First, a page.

The page cited is more than a simple a "tax page," it is the criteria used by the IRS to ascertain whether an activity counts as a hobby or a business.  The original post uses this because it specifically addresses a belief that is (despite Jason's claim that most center on questions of advertising to the general public) routinely expressed on these boards often to curtail the actions of hobbyists.  It specifically addresses the claim: you take money, you are a business and not a hobby.  An activity can in fact generate income and not be consider a business activity.  Whether other laws or agencies would consider selling a cake a business from a safety or health standpoint is irrelevant to the question raised by a hobbyist who wants to know whether taking money from a friend for ingredients makes them an illegal business from the stand point of receiving money to cover some of the costs of their hobby.  So yeah it makes clear that hobbyists in fact are not walking like ducks from the perspective of the IRS if they generate income (income does not equal profit) by asking others to cover the costs of the cake they make.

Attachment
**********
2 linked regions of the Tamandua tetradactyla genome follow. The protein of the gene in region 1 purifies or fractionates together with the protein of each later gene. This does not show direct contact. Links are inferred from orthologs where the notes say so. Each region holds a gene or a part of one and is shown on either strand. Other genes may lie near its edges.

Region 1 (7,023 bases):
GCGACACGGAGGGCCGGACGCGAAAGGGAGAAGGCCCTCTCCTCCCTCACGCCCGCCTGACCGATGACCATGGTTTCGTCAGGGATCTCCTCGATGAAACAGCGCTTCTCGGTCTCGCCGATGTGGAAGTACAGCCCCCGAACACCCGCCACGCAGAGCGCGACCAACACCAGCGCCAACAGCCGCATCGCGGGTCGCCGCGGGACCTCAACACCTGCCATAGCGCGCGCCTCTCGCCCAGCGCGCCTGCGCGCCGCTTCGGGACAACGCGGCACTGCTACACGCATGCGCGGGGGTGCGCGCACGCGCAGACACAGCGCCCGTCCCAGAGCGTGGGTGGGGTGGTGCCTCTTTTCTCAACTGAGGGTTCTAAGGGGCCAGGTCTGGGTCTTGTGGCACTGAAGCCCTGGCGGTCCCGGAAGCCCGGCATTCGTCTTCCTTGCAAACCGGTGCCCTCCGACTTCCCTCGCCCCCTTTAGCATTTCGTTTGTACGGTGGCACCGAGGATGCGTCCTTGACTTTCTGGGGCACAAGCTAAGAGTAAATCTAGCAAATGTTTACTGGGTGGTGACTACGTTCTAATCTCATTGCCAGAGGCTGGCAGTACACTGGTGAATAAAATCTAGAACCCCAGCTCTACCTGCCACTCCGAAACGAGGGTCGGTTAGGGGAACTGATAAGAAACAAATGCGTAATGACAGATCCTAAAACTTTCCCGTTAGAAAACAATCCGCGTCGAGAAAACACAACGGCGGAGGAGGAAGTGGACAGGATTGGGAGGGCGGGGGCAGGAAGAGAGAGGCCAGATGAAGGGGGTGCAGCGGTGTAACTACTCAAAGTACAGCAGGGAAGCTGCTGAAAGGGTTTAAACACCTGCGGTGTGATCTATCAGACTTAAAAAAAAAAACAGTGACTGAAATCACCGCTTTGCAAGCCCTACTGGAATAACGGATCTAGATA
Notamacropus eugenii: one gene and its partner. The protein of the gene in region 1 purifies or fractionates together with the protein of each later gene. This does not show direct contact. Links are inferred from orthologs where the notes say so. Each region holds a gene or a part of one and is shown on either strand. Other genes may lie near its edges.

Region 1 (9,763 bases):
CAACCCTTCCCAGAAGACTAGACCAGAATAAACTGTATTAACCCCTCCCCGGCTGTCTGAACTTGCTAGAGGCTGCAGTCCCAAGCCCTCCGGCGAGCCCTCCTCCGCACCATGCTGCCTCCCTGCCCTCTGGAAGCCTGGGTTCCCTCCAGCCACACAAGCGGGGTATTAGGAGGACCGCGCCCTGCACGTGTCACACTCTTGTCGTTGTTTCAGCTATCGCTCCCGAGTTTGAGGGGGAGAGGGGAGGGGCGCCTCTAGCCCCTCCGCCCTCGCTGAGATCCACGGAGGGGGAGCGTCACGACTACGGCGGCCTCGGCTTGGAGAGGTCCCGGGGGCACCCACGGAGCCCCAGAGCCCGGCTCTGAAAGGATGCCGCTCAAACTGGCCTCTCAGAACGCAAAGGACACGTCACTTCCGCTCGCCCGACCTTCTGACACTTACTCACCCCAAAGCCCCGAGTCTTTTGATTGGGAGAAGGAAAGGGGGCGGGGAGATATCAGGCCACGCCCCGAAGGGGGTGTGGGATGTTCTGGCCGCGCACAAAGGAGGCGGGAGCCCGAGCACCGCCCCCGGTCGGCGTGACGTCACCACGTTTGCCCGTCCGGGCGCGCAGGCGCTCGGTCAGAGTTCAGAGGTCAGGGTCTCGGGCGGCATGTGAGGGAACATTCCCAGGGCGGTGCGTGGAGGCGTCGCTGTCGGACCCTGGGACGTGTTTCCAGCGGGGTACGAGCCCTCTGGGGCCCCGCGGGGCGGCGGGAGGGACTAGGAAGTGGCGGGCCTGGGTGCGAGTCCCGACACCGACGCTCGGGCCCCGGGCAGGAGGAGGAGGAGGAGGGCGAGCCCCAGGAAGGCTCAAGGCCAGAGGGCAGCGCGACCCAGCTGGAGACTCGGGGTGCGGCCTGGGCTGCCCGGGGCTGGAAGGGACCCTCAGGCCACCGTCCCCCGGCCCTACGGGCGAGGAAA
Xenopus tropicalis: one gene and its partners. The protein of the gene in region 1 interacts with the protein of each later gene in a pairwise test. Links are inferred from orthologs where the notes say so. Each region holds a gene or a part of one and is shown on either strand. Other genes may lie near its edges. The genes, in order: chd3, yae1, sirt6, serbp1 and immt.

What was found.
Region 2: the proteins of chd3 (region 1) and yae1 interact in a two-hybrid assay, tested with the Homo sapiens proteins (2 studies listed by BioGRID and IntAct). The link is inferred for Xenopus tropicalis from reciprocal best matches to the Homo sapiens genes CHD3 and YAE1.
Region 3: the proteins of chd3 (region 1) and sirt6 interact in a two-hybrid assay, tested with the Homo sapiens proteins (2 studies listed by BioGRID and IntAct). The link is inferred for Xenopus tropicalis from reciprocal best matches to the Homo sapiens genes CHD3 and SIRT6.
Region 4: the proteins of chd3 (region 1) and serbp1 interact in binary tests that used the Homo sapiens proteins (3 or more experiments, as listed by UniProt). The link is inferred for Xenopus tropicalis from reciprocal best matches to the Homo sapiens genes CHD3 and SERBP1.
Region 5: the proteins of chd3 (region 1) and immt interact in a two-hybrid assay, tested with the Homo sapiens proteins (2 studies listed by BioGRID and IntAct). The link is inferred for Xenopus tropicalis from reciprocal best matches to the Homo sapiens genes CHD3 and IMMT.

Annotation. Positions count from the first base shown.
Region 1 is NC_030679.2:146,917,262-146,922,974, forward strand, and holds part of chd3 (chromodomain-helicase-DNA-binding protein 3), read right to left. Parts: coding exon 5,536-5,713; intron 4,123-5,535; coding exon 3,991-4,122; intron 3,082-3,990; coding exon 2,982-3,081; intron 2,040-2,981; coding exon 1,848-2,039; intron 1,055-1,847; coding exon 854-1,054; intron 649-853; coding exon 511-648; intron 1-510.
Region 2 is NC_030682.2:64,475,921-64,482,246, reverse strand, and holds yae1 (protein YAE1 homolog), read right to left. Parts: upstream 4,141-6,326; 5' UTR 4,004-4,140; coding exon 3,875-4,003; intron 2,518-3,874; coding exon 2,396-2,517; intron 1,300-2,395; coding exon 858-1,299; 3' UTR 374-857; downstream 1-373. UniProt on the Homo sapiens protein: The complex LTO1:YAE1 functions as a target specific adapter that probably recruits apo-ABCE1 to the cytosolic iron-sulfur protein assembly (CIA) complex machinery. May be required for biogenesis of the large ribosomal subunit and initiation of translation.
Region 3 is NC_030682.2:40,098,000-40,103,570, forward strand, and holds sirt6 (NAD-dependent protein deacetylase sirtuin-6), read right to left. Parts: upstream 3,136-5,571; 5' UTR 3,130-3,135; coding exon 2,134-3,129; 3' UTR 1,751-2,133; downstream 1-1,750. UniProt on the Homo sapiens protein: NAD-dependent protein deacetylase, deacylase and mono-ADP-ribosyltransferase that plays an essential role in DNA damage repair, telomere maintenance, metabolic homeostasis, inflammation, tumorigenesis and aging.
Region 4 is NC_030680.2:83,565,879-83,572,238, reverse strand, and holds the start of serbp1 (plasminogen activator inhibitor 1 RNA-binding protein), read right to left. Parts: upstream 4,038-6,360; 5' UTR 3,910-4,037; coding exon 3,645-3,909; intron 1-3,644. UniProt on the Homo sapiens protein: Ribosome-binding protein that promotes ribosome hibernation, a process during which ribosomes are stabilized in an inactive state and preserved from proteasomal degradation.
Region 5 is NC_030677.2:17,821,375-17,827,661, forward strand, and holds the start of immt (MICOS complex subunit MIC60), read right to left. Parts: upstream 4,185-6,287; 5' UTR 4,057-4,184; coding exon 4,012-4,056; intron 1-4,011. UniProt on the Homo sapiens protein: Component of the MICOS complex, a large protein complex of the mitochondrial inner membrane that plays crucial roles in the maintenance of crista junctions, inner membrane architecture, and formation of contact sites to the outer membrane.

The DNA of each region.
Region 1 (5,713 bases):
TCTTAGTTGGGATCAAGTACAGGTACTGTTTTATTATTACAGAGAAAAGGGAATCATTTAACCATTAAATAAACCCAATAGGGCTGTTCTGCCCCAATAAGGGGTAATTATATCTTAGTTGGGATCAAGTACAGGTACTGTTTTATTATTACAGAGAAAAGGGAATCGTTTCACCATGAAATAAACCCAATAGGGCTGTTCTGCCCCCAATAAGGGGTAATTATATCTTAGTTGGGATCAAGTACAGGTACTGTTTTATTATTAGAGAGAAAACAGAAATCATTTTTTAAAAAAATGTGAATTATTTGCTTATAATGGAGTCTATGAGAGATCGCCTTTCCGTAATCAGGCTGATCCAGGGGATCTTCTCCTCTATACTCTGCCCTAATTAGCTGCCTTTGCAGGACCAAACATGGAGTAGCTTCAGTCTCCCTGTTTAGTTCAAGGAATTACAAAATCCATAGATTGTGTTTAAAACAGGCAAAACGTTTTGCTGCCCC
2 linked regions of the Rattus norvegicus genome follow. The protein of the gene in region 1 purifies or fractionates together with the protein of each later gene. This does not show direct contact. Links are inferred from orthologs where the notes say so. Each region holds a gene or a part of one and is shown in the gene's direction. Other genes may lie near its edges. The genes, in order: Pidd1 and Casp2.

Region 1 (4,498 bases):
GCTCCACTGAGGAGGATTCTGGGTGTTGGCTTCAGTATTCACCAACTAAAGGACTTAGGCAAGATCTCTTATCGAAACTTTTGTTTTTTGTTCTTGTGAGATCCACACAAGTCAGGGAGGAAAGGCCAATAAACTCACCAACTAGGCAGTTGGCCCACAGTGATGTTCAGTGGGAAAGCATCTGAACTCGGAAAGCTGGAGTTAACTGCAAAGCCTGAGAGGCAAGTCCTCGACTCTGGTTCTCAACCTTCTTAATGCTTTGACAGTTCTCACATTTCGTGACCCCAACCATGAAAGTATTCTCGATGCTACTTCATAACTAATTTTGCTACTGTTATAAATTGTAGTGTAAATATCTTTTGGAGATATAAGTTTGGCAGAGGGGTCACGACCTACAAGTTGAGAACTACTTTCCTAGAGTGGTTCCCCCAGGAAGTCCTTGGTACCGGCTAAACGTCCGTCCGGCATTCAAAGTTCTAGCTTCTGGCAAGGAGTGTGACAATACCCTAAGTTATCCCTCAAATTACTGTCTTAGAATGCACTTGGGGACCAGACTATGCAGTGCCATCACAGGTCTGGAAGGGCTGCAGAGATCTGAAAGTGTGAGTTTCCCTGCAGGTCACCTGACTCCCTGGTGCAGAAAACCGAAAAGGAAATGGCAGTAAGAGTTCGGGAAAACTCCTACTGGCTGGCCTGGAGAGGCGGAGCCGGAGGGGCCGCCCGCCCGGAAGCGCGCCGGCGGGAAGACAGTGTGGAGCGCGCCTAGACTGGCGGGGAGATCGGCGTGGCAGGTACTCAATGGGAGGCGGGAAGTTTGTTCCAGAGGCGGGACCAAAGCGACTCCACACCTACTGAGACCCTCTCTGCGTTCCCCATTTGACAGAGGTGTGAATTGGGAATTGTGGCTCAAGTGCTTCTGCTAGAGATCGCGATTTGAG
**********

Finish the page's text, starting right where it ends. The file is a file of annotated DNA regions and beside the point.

jason_kraft Posted 27 Feb 2013 , 7:36pm

A

Original message sent by gatorcake

The original post uses this because it specifically addresses a belief that is (despite Jason's claim that most center on questions of advertising to the general public) routinely expressed on these boards often to curtail the actions of hobbyists.

I actually found that definition (interaction with public = business) very recently while researching this topic, IMO it eloquently make a distinction that can be used as a rule of a thumb.

I was never a huge fan of the "accepting money = business" definition, since it means that you are running a business if a family member reimburses you for a cake, and even if that is technically true (I'm not sure that it is) realistically there would be no way of anyone else knowing unless you advertise it publicly.